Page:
24 thoughts on “Birthing without fear: a fight to allow women the right to choose their caregiver

    1. Sorry Lucy – had the wrong link there. I’ve amended the link now so it should link to the petition page. Thank you for letting me know x

  1. A really well written post and you make a good case. Giving birth is such a big thing, whatever makes the mother feel more in control and comfortable at birth ought to be allowed if safe. #TwinklyTuesday

    1. Thank you Fiona. Safety is always paramount of course but to feel in control and comfortable makes such a huge difference x

  2. I am really shocked by this ruling, it seems such a shame – I know people who have had truly positive and empowering experiences because of their independent midwifery care. I think particularly people who suffer from anxiety or have had traumatic births in hospital in the past can find great comfort in the fact they have midwives that they know and who understand them. I did actually look into it for myself but decided I couldn’t really justify the expense- for while my birth with TM wasn’t amazing it didn’t traumatise me and both me and B are quite laid back about these things and we were lucky with the NHS care we received. I’ve opted to do a hypnobirthing course offered for free at my local hospital and am hoping that will give me a more positive experience this time round.
    I hope this decision is changed as it’s a real blow, especially to those women who are currently pregnant.

    1. Thank you for your comment Ellen. Having an IM can make such a huge difference if you’ve had a previous traumatic birth. Hope the hypnotherapy course helps you have a more positive experience – I used it second time around and found it helpful x

  3. This makes me so sad! I don’t know how they can even justify it? I hope everyone who reads this signs this petition! xxx

  4. This is really upsetting – for lots of women, having that continuity of care is so important and it’s something that an overstretched NHS just cannot provide. During my 4 hour labour, I was looked after by 3 different midwives (all of whom did an amazing job, and it didn’t overly bother me, but shows just how overstretched things are!). I completely agree that if a woman feels that being supported by someone they’ve come to know and trust is important, then that’s a birthing choice that should be supported. Off to sign the petition.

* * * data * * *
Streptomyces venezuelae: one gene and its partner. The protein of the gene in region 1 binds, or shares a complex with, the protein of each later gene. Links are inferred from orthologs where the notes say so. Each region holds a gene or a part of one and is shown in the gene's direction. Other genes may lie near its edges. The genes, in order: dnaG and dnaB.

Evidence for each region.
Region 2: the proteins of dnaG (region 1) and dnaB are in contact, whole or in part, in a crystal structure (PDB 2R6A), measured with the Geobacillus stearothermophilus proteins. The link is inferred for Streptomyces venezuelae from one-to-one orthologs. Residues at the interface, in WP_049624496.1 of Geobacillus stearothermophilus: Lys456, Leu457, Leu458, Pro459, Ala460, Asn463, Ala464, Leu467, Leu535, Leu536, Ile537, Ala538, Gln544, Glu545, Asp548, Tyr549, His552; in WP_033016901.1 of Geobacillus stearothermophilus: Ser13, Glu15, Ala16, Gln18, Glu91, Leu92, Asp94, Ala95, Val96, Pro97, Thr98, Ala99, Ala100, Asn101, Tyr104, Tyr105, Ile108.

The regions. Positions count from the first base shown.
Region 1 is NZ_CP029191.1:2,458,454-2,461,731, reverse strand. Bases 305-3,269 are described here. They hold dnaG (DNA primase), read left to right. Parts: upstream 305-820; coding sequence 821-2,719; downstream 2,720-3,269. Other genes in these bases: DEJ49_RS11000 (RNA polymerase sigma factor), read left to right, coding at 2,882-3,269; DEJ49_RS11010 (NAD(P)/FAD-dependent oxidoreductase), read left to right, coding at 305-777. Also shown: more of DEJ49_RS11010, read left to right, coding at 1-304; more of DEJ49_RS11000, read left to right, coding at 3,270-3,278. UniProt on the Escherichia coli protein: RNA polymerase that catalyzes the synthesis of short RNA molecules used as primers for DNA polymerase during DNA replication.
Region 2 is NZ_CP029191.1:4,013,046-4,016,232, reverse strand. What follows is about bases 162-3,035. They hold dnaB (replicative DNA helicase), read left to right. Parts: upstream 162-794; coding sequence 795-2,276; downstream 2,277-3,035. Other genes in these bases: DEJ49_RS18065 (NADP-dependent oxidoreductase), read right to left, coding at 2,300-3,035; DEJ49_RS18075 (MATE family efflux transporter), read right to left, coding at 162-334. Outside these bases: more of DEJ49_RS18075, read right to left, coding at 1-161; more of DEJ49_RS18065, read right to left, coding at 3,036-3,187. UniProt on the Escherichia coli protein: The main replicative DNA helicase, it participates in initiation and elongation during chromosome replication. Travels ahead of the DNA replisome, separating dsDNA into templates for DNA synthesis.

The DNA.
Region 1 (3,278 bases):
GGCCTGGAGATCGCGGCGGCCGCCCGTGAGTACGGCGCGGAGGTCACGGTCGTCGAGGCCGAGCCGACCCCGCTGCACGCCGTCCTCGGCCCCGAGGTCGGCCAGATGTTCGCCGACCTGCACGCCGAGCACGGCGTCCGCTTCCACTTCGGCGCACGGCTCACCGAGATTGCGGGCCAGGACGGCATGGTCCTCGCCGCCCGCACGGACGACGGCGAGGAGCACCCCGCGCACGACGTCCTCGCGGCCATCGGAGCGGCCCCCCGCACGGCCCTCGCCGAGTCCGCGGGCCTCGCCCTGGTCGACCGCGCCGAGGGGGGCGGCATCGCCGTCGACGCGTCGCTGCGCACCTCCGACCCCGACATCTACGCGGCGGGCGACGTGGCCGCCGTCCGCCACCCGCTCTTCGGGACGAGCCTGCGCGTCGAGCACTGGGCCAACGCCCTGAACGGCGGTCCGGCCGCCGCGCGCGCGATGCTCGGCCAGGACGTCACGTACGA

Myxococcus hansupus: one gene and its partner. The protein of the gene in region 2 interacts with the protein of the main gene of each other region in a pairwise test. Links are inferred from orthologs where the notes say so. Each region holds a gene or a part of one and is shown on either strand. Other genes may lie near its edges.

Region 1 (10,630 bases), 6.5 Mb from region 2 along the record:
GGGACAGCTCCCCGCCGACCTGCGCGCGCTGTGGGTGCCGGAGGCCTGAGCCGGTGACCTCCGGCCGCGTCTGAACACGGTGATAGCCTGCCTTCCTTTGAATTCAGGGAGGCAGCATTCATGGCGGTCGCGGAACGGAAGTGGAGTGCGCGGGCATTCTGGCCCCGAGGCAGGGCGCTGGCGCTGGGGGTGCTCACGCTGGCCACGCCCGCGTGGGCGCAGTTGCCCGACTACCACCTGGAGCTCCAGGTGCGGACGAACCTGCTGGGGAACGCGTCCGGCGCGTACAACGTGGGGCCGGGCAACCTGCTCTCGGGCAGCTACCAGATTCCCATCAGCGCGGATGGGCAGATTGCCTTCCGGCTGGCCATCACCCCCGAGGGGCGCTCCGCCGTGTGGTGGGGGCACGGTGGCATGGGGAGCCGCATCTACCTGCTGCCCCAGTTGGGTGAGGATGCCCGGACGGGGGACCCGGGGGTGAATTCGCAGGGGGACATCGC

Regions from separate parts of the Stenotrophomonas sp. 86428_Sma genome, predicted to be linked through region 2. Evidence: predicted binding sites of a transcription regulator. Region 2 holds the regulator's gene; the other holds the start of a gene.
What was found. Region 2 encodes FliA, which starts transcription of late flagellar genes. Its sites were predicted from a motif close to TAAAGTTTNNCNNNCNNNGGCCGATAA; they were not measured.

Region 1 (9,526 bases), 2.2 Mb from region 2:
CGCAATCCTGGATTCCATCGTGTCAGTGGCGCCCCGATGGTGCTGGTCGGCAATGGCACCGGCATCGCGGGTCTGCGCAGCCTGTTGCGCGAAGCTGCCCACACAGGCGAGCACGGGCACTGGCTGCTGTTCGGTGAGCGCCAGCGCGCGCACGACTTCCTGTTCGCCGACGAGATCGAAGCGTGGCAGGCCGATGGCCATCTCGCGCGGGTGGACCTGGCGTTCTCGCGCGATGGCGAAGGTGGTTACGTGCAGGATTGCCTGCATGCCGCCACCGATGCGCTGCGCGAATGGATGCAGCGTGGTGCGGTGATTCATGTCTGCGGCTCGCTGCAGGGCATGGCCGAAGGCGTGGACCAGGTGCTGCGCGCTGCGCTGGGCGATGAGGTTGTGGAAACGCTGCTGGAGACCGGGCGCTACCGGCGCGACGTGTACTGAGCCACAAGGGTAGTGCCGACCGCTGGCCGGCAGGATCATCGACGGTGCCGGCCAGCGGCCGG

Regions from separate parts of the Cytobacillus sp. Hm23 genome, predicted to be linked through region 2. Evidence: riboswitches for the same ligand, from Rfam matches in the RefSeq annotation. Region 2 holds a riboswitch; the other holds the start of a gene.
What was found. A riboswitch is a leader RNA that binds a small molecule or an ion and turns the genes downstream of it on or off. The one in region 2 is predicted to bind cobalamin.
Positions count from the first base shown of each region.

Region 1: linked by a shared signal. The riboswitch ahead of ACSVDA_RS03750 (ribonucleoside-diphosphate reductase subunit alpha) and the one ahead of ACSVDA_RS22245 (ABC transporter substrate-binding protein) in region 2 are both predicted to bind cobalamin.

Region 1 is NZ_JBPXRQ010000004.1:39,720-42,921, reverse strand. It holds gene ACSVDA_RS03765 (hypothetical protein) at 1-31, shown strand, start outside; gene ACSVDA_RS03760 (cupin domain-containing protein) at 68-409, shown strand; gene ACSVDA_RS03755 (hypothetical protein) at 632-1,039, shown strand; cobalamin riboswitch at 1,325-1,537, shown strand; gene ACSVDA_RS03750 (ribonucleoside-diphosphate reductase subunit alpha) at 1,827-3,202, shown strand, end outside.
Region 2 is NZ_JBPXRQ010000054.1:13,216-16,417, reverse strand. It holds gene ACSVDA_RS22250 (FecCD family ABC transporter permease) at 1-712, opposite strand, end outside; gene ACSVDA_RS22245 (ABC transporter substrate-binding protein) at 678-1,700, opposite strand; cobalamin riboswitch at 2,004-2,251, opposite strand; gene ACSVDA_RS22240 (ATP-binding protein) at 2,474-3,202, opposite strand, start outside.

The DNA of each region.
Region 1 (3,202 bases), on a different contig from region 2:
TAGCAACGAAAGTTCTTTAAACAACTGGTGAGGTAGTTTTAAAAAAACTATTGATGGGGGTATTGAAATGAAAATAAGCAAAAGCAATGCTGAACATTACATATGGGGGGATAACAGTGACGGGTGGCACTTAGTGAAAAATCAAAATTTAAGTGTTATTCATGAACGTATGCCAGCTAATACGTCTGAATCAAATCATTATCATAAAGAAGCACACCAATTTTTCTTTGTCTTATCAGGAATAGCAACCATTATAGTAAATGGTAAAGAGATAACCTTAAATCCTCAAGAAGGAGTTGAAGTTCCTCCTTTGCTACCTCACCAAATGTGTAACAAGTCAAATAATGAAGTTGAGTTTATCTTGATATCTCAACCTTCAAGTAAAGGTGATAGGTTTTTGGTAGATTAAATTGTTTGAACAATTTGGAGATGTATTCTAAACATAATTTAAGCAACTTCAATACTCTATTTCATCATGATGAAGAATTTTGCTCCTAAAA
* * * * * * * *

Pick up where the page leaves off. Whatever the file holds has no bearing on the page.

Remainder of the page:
1. Thank you Katy – the NHS is overstretched and it is such a shame that being able to have a choice outside of that system is being taken away. 3 midwives in 4 hours seems a lot – I’m glad that the care you received from all was excellent but as you say, it does illustrate how overstretched things are x

  5. This makes me sad too, women should have choices. NHS midwives are fab, but the think I really missed was seeing the same midwife each time, to be able to get to know them and go through the journey with them must be fab.

    1. For me, it was so reassuring to have that continuity and as a midwife, I found it much more rewarding to be able to be with a woman throughout her journey. Such a shame that it’s not more widely available and even less so now.

  6. As you know I had both my children at home and for all the reasons you listed above. It would have been my worst nightmare if I was told before the birth of my children I had to chance midwifes. At the time I think it would probably send me into a spiral of anxiety and fear!

    1. It’s such a horrible situation for the women who are currently booked with IMs who now can’t have them attend their births. It makes such a difference to have a known midwife. I do hope some solution can be found soon so that these women will be able to have their known midwives attend their births x

  7. Signed and just about to share on FB. Such a shame that the choices of women are likely to be limited.

    1. Thank you so much Sarah. It is such a shame – I do hope a solution can be found soon that helps keep women’s choices open x

  8. Oh goodness this is terrible, not just for the people who use independent midwives but for the midwives themselves, this puts their career under threat doesn’t it? How awful. I’ve signed the petition.

    1. Thank you for signing Nat. As far as I’m aware IMs can still carry out antenatal and postnatal visits but not labour care – which of course is when their clients need them most. Such an awful situation for all concerned 🙁

  9. This sounds completely bonkers Louise and I can’t understand why the nmc has made such a daft decision. As you say, surely it is a woman’s right to use independent midwives, and surely anyone who does do that takes a little strain off of the NHS so its a win win. Why on earth would they make it so difficult?! Xx

    1. It’s crazy isn’t it? You’d think that something which takes a little strain off the NHS is a good thing. The trouble I think is mostly with not having a big enough pot of money available for insurance payouts if something goes wrong. Funnily enough, when I was forced to practice without insurance before the NMC made having it mandatory, in some ways it made me a safer midwife because I was much more aware of the potential outcomes if things did go wrong. Obviously I would have preferred to have had insurance but back then it just wasn’t available x

  10. I didn’t even know it was possible to have ‘independent’ midwives!! Thanks for sharing & raising the issue which is an important one #twinklytuesday

    1. I think it’s something a lot of women aren’t aware of as a potential option unless they’ve either had a traumatic experience or are not being supported in their choices and then start looking “outside the box”. It’s a shame it’s a choice that is being taken away. Thank you for commenting x

    1. Thank you Lisa – it does help relieve pressure on the NHS in a small way and being able to have that choice is so important. Thank you so much for signing and hosting x